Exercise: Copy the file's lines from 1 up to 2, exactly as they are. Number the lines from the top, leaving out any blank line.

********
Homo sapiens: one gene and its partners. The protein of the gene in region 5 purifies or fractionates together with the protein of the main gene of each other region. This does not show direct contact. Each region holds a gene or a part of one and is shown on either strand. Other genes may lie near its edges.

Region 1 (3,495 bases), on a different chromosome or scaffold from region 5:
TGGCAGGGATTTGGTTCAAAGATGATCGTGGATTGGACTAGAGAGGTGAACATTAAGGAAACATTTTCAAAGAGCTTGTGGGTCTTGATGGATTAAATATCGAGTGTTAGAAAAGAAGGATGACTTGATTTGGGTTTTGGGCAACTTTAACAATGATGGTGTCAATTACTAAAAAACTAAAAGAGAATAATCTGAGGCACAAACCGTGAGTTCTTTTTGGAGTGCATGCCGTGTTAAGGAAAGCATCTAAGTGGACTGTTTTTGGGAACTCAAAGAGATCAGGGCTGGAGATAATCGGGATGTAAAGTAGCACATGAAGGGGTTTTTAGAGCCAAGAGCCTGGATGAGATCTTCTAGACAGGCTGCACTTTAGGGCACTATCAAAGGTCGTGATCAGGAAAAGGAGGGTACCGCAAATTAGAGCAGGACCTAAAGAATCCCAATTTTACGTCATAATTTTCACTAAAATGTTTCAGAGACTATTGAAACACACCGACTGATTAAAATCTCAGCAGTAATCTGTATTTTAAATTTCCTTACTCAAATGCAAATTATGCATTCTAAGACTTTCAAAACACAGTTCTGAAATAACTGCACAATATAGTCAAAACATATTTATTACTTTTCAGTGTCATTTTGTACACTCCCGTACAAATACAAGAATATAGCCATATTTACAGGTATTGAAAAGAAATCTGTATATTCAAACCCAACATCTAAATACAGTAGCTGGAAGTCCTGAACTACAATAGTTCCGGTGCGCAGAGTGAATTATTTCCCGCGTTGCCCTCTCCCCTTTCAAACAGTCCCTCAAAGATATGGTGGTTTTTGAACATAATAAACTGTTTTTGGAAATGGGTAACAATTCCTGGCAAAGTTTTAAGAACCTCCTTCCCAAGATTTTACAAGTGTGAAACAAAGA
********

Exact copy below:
Homo sapiens: one gene and its partners. The protein of the gene in region 5 purifies or fractionates together with the protein of the main gene of each other region. This does not show direct contact. Each region holds a gene or a part of one and is shown on either strand. Other genes may lie near its edges.

Region 1 (3,495 bases), on a different chromosome or scaffold from region 5: